News Feature | October 17, 2016

Researchers Claim New Process Cuts Electricity At Waste Plants

Sara Jerome

By Sara Jerome,

If necessity is the mother of invention, it makes sense that winery wastewater, and the challenge of treating it, continually produces innovation in the wastewater industry.

One winery in California, for instance, uses earthworms to clean its wastewater, according to The Guardian. The Chilean company BioFiltro enabled the winery to spray wastewater into “giant bins filled with earthworms” for purification, the report said. The winemaker, Fetzer Vineyards, is “the first U.S. winery to use the closed-loop biological wastewater treatment system for all its winery process wastewater,” The North Bay Business Journal reported.

Treatment plants are also looking for better ways to treat winery waste. Scientists at the Fraunhofer Institute, a German research organization focused on applied sciences, recently sought out efficient ways for waste plants to handle effluent from wine-making operations. For such treatment facilities, wine-harvesting season presents difficulties.

“When the grapes are being processed, the effluent load rises steeply — by a factor of 17 in the Palatinate town of Edenkoben, Germany,” according to a statement by the researchers.

“Whereas the load on its wastewater treatment plant doesn't exceed 7,000 person equivalents (PE) on a normal Sunday or public holiday, it can rise to as high as 120,000 PE during the harvest — 17 times as much,” the statement said. Power consumption triples at the treatment plant during harvesting season.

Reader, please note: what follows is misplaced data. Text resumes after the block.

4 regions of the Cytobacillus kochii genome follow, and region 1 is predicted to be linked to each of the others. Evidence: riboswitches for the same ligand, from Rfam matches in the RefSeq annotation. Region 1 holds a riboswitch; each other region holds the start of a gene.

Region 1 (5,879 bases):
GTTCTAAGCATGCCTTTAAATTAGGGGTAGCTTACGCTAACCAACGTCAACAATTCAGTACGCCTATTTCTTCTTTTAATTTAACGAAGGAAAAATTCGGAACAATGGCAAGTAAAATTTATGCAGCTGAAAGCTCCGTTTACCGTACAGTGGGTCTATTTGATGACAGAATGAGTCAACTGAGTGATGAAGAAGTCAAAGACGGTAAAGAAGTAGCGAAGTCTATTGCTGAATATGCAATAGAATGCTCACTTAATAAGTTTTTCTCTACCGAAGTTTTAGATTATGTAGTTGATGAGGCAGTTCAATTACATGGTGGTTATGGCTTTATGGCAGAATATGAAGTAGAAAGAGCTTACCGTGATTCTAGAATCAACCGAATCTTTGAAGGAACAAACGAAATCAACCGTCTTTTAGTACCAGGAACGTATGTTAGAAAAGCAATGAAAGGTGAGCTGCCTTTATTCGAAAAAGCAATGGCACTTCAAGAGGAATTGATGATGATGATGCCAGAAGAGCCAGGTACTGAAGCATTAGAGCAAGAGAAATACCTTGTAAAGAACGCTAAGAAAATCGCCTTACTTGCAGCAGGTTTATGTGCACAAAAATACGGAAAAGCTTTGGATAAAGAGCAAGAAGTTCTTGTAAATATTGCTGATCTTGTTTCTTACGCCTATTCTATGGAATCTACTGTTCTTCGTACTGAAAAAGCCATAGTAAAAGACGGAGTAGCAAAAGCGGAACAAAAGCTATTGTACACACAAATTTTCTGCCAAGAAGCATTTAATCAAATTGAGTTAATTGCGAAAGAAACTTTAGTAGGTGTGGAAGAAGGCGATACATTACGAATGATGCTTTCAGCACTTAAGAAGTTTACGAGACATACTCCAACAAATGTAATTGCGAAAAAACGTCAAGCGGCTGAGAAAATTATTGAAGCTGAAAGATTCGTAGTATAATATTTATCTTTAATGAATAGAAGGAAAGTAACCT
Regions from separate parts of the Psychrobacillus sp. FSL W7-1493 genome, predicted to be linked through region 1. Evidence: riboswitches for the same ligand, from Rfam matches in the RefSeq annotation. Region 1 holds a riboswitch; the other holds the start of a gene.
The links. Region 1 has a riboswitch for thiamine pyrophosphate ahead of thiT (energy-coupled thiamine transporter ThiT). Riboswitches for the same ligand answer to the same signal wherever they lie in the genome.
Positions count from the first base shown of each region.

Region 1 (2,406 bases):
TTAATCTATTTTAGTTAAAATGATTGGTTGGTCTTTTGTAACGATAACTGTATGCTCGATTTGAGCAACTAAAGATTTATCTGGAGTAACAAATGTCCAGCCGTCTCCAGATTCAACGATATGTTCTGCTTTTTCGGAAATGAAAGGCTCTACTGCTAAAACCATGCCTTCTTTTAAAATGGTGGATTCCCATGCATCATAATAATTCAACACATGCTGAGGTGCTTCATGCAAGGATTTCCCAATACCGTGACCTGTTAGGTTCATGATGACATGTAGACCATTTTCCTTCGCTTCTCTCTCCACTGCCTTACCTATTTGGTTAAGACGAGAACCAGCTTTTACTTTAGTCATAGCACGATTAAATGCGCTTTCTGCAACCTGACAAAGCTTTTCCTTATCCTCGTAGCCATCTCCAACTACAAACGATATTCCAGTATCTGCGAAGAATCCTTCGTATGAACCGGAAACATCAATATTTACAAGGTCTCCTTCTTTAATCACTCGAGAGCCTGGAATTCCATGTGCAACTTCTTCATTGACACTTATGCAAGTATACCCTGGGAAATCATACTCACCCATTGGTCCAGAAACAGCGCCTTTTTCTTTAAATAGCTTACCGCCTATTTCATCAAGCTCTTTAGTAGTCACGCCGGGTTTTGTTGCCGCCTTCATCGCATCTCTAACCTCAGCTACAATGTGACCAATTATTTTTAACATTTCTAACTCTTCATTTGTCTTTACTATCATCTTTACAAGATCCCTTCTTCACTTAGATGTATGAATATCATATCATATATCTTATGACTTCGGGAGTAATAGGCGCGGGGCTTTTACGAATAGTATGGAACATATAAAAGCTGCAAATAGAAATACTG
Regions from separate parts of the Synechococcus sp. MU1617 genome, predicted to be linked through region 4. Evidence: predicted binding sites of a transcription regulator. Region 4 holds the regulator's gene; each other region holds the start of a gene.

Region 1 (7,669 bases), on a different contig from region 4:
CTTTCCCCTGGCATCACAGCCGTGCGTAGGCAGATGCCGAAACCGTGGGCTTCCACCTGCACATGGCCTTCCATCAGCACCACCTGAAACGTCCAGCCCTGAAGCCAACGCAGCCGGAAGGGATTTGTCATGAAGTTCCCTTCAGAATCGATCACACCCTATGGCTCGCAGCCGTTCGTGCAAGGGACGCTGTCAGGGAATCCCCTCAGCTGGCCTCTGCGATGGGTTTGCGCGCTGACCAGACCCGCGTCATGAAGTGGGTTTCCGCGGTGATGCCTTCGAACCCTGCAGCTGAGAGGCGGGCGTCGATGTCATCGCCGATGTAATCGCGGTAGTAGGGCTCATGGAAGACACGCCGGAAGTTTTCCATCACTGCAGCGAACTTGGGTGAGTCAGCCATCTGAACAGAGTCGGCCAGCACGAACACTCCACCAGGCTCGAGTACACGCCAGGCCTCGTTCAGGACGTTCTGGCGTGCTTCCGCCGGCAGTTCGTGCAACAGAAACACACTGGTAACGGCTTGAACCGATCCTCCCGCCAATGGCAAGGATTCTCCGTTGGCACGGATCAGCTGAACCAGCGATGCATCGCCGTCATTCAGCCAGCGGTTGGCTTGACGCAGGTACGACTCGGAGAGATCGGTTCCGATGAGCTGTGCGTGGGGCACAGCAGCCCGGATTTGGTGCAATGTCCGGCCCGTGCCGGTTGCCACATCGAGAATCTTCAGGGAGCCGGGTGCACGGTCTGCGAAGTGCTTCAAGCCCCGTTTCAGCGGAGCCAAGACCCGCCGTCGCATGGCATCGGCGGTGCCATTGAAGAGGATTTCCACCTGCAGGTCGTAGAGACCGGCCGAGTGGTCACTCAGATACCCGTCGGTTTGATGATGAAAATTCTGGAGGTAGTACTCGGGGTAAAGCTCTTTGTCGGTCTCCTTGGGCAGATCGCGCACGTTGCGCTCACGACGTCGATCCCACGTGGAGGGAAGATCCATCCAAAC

Many small utilities use aerobic stabilization as part of their waste treatment process. It prevents sludge from producing a bad odor, the researchers said. But it also uses a lot of energy.

These scientists say they’ve found an alternative. They call it high-load anaerobic digestion, and they say it provides a more energy-efficient way for the plant to do the job. The process was developed by researchers at the Fraunhofer Institute. One of the lead scientists on the project, Werner Sternad, described the new process.

"We converted the plant to a process based on high-load anaerobic digestion with the help of colleagues from several engineering companies. The new process implemented in Edenkoben has numerous advantages. First, it generates energy instead of merely consuming it. Second, it reduces the quantity of sludge that would otherwise have to be disposed of at great cost," he said.

The benefits of this solution, per the researchers:

  • Energy consumption is 20 percent lower because the process doesn't require a power-hungry aeration system;
  • Of the power actually consumed, 50 percent or more is generated from sewage gas on-site in two cogeneration units. This means that less than half of the electricity the wastewater plant needs is bought in;
  • Sludge disposal: In the past, the sludge had to be dewatered on a daily basis. Anaerobic digestion produces so little sludge that now the filter press runs only twice a week, except during the wine harvest, making it possible to slash costs.

The researchers say their process is ideal for treatment plants that must adapt to a wide variation in the effluent load depending on the season.

"We installed two digestion tanks, which can be operated in parallel during the wine harvest, or in series at other times of the year. This makes it possible to adapt the process flow to the volume of sludge produced and optimize sludge treatment," Sternad said.